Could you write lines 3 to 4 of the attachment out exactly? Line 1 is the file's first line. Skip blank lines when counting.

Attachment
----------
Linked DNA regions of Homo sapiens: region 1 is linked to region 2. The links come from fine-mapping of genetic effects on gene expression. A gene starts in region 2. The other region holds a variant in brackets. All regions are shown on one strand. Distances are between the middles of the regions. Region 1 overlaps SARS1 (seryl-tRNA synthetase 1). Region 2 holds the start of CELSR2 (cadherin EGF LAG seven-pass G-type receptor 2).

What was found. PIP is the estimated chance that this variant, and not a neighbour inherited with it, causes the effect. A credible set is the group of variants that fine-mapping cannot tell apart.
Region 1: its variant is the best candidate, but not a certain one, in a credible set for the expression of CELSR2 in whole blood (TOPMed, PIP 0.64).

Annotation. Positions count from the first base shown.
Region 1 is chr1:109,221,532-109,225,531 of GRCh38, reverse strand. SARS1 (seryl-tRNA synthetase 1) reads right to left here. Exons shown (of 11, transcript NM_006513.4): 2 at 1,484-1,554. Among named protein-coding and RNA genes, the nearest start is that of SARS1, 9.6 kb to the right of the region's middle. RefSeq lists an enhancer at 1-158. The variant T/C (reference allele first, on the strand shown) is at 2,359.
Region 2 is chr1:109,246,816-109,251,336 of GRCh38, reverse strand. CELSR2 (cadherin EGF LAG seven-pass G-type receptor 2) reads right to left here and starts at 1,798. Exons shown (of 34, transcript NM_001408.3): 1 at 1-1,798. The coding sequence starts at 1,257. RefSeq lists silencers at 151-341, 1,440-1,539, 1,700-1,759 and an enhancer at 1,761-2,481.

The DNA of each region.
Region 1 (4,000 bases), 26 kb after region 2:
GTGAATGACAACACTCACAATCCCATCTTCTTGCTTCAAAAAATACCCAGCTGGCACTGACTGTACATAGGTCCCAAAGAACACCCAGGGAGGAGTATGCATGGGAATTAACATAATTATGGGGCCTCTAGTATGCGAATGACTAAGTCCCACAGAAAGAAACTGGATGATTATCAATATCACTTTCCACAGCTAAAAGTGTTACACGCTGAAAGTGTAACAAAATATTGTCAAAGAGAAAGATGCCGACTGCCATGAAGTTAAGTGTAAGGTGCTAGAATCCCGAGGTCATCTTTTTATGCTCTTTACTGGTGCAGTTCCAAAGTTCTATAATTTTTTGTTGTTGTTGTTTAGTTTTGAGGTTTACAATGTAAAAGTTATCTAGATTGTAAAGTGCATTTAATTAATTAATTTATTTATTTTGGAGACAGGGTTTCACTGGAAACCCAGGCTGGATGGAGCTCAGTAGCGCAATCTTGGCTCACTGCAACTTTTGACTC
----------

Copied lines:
Region 1: its variant is the best candidate, but not a certain one, in a credible set for the expression of CELSR2 in whole blood (TOPMed, PIP 0.64).

Annotation. Positions count from the first base shown.